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HERMISTON HISTORY: Hispanic Youth Leadership Conference attracts 400

Published on November 7, 2017 7:03PM

Bleachers at Hermiston High School are filled with students from the region attending the annual Hispanic Youth Leadership Conference in 1992.

HH file photo

Bleachers at Hermiston High School are filled with students from the region attending the annual Hispanic Youth Leadership Conference in 1992.

Riverside High Schoo FFA member Jim Lunders feeds a few of his 100-head champion Suffolk Sheep in 1992.

HH file photo

Riverside High Schoo FFA member Jim Lunders feeds a few of his 100-head champion Suffolk Sheep in 1992.

25 YEARS AGO

November 10, 1992


•At a time when too much negative news has focused on gangs and racial divisions in our community, a Hispanic Youth Conference sounded a positive note — and it was trumpeted in a big way. More than 400 students from Hermiston and the surrounding areas attended the conference to learn about education, careers, college opportunities, scholarships and coping with society. The volume level in the gym was a testament to the enthusiasm for the event. The goal of the conference was to stress the value of staying in school and using education as a ladder to success.

•Some might see a 4-H project out of control, but for Jim Lunders his 100 head of Suffolk sheep represent a growing college fund. Lunders, 16, started his flock when he was 9 years old and has been carefully adding to and selling championship sheep and lambs ever since. At the beginning of 1991, Lunders’ inventory was worth $5,900. By the beginning of 1992, under the leadership of Riverside High School FFA adviser Rick Danielson, the value of his sheep reached $17,023.

•Deputy Jack Stewart has recently returned from two weeks of special schooling related to homicide investigations. A member of the Umatilla County Major Crime Team, Stewart is assigned in Hermiston to the Criminal Division of the Sheriff’s Office. Classes were conducted by the Southern Police Institute in Salem. Among the topics were homicide scene investigations, serial killers and other serial crimes, forensic lab instruction and blood stain pattern evidence.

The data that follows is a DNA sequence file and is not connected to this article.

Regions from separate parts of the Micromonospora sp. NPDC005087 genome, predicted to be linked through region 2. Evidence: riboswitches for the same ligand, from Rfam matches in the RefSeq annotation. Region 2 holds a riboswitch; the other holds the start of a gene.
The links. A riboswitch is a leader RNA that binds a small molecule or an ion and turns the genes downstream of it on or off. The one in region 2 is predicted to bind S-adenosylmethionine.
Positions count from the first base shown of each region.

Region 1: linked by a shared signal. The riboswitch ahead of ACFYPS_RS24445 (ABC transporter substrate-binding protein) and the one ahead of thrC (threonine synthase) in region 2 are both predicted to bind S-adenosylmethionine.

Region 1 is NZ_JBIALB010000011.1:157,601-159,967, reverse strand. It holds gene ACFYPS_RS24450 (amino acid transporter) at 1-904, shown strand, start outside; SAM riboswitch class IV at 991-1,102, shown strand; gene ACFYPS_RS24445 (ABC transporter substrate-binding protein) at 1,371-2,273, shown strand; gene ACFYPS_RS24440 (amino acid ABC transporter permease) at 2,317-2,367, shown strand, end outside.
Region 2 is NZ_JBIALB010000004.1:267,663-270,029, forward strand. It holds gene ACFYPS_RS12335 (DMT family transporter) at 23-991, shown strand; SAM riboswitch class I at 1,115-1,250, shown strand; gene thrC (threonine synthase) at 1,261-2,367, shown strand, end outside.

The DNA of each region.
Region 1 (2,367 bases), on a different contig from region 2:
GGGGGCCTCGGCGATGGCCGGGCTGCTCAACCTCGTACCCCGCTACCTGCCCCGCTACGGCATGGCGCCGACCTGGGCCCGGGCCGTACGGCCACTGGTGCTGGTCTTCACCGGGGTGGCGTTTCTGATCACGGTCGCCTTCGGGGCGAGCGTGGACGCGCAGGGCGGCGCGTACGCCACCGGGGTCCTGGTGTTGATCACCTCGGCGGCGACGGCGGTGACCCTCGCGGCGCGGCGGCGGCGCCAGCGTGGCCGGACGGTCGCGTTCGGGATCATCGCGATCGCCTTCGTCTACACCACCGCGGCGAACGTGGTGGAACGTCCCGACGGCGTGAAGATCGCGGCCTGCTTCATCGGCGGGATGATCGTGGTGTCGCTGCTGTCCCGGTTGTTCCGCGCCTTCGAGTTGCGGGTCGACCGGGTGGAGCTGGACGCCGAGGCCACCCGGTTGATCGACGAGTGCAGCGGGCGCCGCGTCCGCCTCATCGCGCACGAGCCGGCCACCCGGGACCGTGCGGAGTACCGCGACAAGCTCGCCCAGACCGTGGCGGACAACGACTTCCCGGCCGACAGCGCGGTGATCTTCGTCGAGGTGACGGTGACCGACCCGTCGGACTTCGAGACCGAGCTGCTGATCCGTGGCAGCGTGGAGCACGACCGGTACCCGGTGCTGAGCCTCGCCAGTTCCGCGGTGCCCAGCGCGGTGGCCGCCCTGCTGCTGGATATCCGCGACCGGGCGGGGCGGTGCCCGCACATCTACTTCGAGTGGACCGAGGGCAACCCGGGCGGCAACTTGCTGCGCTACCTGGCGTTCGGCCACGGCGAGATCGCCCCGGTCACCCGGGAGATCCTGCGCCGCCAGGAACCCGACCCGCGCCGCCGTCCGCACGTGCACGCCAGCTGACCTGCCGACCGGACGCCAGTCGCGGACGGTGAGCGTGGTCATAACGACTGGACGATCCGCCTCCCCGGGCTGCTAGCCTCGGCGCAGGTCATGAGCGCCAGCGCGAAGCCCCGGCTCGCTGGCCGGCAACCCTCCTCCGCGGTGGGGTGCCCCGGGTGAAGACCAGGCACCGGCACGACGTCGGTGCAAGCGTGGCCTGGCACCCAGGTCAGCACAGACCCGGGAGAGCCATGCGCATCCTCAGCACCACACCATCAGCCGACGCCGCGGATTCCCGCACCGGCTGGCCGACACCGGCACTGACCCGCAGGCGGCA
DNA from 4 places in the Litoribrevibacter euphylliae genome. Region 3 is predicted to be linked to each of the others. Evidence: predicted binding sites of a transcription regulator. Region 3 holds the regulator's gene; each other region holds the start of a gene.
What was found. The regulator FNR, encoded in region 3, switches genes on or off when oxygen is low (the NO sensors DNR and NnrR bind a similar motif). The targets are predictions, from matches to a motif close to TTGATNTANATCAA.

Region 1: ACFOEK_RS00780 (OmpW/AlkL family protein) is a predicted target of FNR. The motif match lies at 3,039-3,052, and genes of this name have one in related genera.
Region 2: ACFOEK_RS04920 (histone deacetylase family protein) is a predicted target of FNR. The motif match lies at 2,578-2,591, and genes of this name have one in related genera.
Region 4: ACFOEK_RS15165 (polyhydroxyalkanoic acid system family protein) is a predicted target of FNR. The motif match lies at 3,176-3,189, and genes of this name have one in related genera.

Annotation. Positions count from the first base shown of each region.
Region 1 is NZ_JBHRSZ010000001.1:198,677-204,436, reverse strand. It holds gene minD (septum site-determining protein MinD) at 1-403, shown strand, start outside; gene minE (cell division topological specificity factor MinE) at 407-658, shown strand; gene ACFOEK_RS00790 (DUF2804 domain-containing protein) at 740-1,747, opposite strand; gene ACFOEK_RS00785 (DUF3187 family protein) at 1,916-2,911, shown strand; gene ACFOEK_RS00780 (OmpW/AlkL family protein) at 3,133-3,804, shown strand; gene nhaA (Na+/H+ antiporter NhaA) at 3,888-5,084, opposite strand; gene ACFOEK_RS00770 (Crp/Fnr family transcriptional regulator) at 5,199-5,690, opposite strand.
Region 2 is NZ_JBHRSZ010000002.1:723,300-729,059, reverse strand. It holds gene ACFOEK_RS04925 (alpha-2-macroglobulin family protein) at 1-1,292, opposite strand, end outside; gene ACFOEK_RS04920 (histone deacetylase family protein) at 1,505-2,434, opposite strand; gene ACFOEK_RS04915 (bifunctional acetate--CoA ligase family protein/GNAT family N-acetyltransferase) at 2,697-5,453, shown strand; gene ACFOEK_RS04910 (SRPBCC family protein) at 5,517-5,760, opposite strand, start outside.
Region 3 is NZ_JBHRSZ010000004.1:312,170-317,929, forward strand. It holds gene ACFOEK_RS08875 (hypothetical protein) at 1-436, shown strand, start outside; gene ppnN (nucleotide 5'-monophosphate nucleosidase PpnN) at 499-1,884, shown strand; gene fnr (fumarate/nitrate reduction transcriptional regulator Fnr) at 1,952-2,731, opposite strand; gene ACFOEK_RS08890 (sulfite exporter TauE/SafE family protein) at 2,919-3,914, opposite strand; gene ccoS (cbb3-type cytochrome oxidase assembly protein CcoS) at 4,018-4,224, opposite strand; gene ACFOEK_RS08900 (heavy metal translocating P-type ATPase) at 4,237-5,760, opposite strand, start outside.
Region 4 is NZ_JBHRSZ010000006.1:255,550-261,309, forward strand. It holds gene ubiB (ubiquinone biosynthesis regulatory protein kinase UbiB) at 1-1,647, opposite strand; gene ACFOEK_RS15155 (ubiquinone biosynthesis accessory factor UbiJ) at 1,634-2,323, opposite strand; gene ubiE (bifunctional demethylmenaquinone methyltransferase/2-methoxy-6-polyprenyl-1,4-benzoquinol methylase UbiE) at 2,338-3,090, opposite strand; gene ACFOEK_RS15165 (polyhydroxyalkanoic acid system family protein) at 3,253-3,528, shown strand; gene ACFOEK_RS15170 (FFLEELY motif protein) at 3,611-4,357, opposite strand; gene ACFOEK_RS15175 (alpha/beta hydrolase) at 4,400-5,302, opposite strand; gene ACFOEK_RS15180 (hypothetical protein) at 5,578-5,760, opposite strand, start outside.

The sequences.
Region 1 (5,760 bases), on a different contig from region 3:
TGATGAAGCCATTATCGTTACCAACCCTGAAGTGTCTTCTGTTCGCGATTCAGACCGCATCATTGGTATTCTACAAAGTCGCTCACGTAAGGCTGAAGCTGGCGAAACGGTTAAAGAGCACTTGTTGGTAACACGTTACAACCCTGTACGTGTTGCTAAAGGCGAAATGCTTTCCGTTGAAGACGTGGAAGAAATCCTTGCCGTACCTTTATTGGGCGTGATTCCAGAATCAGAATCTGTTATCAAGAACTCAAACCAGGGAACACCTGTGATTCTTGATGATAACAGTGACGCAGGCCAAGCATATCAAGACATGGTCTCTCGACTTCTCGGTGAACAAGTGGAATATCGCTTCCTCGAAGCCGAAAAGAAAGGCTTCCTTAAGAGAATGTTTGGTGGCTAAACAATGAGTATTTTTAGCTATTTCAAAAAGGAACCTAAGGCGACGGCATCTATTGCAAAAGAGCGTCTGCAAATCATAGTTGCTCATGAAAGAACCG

50 YEARS AGO

November 9, 1967


•For the first time in nine years, Stanfield has defeated Umatilla in football. The Tigers did it playing on their home field Friday with a stingy defense and a pair of seven-yard touchdown runs for a 13-0 win.

•Claude Stamper was honored as Chief Scout by Scout Troop 657 of Echo at a meeting at the Echo Methodist Church. The Court of Honor was conducted by Erv Williams, Scout Master and officially opened as “Claude Stamper Night.” Stamper was awarded a plaque and the title of Chief Scout for his services to the units of Echo as Neighborhood Commissioner. The court of Honor was presided over by Joe Nichols, Lester Murray, Pat Umphfries, Bob Lilly and Stamper. Umphfries and D.Z. Penney were awarded pins by Scouts Marvin Dumler and Brad Williams.


75 YEARS AGO

November 8, 1942


•Hermiston High School student body last week turned over the entire amount of money raised recently through a scrap metal drive to the Hermiston Red Cross Chapter which is sponsoring a recreation room at the Pendleton air base. The sum of $205.00 was given to Mrs. F.B. Belt, local chairman, at a student body assembly.

•The first turkey pool of the 1943 season got underway Tuesday at the local plant of the Eastern Oregon Turkey Growers. According to C.A. Flanigan, plant manager, a sufficient crew was on hand Tuesday morning but more pickers could be added very conveniently if more applied.

•Real and personal property taxes assessed at $28,321.93 for 1942-43 on its property in Umatilla County will be paid to the sheriff in Pendleton this weekend by Pacific Power & Light Co., according to A.M. Thrasher, local manager for the company here.


100 YEARS AGO

November 10, 1917


•Monday of this week witnessed the sale of another large block of irrigated land in this valley, when the First National Bank sold forty acres in “Cottonwood Bend” in the Umatilla project to Christian Seitz of Echo. Mr. Seitz, who is a wheat farmer on Butter Creek, is going to get busy right away clearing and leveling so as to have the tract ready for spring seeding.

•A.L. Luce and family and Ed Johnson and family, ranchers from Jefferson County, arrived here Monday to become permanent settlers in this valley. The gentlemen recently purchased tracts in the Minnehaha district from the Umatilla Farm Lands Co., and since their arrival have begun outlining respective improvements on their places.

•Postmaster J.A. Young returned home from Portland Sunday morning, after having been there a couple of days again testifying against Frank Pelisser, the yeggman who was one of the robbers that burglarized the local post office some time ago.



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